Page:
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It's All About the Abrahams

Bill and Jacqueline in Las Vegas, Oct. 19-24, 1999

By Bill Walsh

DAY 2 (Wednesday): The Road to Mandalay, and Beyond

It's a little weird to use an alarm clock on vacation, but we don't want to miss the breakfast portion of Main Street Station's excellent buffet. Much is made of this hotel's out-of-the-way location two blocks off Fremont Street, but, hell, you could walk farther from a parking space to your room at a Strip behemoth. We get there to find a pretty long line.

The Garden Court Buffet is in a big, beautiful room. The ceilings would make dandy hardwood floors, and Jacqueline and I simultaneously point out that this would make things relatively comfortable in a "Poseidon Adventure" situation, proving once again that we're made for each other.

We pay our $4.95, and I resist the temptation to yell, "FOUR NINETY-FIVE? I had a fricken STEAK for THREE DOLLARS last night!"

The food is good, as always, although we're a little disappointed. The scrambled eggs with cream cheese and ham are missing this time, and the gravy portion of the biscuits and gravy (Jacqueline's staple at this buffet) is way oversalted. My coffee is below average, and the orange juice isn't the fresh-squeezed stuff I remember. But the regular old scrambled eggs, the excellent bacon, the right kind of hash browns, and the cheese blintzes with strawberry sauce are more than worth the price of admission. We vow to be around on a Sunday next time, so we can have cheap champagne and I can put green chile on my eggs Benedict.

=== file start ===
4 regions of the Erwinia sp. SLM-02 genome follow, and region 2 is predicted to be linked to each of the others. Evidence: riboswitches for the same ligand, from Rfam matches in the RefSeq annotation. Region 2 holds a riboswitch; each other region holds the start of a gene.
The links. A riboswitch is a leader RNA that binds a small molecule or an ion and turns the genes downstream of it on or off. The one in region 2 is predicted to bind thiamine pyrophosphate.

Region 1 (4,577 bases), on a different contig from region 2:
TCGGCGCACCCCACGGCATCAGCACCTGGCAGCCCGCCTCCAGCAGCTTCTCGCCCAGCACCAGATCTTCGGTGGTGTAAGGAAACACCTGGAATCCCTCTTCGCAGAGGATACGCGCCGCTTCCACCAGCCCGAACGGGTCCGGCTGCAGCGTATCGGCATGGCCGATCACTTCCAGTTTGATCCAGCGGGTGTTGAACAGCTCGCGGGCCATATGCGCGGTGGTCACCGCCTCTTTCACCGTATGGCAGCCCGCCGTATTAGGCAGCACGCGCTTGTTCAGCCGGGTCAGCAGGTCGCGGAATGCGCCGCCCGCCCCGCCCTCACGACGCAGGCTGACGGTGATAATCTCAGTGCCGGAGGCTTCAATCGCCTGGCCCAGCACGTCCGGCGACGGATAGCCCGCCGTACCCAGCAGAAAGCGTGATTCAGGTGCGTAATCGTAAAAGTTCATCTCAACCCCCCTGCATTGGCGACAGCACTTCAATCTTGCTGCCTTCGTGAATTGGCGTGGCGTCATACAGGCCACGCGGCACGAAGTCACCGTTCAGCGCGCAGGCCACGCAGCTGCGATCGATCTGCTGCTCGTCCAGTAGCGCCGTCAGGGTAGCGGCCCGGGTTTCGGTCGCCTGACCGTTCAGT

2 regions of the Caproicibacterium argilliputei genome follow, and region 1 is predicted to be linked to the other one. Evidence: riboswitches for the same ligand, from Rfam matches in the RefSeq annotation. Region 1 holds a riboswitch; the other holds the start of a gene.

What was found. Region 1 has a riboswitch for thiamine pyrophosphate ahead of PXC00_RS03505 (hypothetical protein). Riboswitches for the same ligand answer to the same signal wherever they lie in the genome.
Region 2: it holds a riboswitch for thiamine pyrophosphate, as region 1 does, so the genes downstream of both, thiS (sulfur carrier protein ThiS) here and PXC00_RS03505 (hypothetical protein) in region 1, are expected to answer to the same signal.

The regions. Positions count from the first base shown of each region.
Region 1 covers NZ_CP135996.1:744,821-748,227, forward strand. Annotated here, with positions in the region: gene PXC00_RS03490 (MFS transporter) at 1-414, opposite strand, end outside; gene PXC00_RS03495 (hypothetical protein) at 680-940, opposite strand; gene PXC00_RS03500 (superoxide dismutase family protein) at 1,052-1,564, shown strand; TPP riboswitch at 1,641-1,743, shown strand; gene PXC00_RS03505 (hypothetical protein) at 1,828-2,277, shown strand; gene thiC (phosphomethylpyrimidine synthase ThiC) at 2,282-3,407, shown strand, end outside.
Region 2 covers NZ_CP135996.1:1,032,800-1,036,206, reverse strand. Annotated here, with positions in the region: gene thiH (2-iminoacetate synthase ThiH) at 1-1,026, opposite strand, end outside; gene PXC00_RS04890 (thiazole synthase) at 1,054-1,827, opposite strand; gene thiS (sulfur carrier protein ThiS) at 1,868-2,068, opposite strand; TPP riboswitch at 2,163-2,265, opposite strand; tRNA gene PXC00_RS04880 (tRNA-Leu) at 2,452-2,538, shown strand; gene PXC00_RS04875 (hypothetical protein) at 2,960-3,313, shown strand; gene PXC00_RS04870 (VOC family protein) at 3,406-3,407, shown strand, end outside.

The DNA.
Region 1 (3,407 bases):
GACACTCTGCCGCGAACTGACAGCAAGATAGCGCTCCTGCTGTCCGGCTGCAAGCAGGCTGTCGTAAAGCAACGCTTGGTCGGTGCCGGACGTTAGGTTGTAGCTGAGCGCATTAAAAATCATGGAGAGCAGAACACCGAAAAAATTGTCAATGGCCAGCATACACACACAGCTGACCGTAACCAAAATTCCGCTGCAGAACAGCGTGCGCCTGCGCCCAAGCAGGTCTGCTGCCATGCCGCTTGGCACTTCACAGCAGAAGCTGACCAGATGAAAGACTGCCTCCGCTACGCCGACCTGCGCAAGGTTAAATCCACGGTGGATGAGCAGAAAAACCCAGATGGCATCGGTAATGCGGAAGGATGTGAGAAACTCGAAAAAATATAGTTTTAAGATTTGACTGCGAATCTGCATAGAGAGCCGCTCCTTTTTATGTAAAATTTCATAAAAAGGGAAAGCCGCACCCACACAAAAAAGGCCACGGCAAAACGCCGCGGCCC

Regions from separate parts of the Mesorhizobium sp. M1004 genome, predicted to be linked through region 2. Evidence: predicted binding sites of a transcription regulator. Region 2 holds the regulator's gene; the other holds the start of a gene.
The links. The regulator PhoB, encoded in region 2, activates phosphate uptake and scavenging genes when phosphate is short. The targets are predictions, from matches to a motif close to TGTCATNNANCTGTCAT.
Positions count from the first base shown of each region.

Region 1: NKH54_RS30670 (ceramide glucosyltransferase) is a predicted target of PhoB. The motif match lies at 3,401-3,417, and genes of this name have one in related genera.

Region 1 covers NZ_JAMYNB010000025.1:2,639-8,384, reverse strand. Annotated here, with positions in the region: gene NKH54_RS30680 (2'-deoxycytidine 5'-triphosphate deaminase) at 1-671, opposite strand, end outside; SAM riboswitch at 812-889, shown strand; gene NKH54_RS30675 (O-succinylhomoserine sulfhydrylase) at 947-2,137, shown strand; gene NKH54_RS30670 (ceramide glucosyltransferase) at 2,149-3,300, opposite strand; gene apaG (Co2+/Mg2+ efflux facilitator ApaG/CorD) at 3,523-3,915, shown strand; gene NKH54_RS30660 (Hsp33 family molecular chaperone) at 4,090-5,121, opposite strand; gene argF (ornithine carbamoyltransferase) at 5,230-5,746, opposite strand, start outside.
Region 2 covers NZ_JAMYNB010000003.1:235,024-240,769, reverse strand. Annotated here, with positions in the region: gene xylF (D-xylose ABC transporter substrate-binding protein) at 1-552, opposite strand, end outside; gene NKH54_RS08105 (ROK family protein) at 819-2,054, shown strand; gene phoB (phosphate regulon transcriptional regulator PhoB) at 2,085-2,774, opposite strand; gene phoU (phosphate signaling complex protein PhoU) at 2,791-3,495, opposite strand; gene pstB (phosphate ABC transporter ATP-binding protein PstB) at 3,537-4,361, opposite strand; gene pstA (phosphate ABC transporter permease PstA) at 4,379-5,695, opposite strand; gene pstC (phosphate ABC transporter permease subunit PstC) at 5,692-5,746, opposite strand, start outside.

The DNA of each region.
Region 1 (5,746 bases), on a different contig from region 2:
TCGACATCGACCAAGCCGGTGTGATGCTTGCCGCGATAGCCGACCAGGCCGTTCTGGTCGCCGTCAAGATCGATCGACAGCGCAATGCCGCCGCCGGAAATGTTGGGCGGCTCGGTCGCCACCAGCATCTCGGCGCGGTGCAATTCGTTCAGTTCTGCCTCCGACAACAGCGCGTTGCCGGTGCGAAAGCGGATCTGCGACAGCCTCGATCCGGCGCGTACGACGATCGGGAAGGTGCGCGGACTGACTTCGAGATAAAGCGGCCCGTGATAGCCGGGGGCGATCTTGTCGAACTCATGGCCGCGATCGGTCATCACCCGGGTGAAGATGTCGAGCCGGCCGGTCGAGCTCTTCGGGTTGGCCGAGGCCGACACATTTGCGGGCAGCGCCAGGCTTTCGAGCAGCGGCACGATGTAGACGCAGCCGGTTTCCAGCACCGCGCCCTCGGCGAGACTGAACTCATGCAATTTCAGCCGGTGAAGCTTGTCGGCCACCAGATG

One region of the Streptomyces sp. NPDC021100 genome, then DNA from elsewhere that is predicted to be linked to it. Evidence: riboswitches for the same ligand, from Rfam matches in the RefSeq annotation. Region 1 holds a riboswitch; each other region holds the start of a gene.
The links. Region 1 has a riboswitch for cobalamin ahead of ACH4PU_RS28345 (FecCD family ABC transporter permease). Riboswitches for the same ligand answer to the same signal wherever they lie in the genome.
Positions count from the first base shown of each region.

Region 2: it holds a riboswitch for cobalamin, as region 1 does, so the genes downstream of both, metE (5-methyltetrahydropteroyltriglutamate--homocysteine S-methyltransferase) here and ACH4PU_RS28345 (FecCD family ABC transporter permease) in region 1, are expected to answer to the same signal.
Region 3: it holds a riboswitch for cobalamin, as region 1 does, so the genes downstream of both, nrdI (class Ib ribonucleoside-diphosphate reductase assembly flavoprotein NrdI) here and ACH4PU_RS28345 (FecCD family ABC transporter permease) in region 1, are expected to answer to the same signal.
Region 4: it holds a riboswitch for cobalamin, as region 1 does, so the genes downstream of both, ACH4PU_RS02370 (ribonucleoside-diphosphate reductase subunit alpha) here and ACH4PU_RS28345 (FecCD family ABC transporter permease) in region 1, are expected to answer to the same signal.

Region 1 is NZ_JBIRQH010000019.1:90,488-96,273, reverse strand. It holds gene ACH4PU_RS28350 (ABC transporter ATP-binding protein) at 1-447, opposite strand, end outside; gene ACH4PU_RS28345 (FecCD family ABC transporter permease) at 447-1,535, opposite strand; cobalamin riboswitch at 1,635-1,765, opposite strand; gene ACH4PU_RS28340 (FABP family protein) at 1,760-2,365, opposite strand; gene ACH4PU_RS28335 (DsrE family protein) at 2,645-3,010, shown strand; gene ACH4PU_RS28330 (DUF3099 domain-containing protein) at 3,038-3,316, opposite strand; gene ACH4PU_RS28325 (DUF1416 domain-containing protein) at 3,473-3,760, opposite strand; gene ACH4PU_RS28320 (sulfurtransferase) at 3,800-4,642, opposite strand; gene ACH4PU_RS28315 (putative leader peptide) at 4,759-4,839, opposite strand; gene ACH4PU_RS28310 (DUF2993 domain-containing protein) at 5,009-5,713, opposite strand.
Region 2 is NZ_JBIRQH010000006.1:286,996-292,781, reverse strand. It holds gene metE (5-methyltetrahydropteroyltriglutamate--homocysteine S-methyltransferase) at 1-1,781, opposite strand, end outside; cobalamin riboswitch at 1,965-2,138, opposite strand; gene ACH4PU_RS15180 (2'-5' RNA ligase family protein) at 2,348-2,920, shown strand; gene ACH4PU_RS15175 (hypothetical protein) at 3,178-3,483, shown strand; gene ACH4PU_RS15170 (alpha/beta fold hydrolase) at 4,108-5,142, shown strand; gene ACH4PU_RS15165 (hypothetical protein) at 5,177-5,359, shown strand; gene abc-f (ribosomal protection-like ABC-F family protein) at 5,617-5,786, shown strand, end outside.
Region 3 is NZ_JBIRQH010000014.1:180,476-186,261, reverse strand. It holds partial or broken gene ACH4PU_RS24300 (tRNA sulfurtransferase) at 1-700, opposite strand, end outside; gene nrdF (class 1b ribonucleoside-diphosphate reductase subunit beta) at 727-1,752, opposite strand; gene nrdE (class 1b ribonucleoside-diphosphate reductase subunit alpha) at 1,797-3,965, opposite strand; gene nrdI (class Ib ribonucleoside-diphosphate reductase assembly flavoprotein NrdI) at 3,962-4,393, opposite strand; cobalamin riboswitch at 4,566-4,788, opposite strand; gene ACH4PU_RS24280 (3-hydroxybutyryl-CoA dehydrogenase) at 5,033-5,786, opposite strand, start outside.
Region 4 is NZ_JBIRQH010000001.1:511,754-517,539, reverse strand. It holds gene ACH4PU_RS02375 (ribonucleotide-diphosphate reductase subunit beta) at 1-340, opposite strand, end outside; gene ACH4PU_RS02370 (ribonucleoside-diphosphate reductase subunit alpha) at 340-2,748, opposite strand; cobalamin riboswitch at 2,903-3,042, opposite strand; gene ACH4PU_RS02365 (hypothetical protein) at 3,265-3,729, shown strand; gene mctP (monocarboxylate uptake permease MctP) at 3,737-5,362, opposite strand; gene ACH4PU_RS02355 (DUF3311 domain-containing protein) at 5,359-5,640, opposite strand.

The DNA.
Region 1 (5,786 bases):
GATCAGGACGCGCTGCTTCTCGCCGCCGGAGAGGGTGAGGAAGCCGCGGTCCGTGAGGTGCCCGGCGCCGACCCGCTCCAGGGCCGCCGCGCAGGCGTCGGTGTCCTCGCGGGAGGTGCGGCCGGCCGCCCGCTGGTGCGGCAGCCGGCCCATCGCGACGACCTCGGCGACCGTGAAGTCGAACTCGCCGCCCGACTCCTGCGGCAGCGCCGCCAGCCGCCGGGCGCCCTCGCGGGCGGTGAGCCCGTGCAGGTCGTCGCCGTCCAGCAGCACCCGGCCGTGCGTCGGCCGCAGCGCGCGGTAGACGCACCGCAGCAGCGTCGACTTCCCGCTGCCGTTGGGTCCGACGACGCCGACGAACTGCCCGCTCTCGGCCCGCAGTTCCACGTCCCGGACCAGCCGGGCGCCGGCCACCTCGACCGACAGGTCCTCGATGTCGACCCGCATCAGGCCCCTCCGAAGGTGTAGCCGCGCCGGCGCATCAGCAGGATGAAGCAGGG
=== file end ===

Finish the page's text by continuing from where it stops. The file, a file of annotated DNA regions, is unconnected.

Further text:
We decide to see if there's any blackjack worth playing on the way out, and sure enough there's a $3 shoe game. I don't like shoe games as a rule (besides being mathematically worse for the players, there's also the stupid hand signals and the pressure of everybody looking at exactly what you have while you decide what to do), but we don't get to play at Main Street Station that often, and it's a nice, quiet time. This time, though, Jacqueline gets cleaned out, losing all $40. I again net a $4 gain, plus a free Kahlua-and-milk. If I can win $4 every time I play, that's just fine with me.

Heading back to the Nugget we again pass Girls of Glitter Gulch, which advertises "World Class Topless Girls." I can only imagine how many breasts a girl needs to have to rank as "world class" in the topless department. And when I say I can only imagine, I mean that literally, as Jacqueline has ignored my constant whining about the need to visit the place, if only as a touchstone of American culture. I plead, "But you could hear a recording of 'Welcome to the Jungle' by the original artists!" Nothing.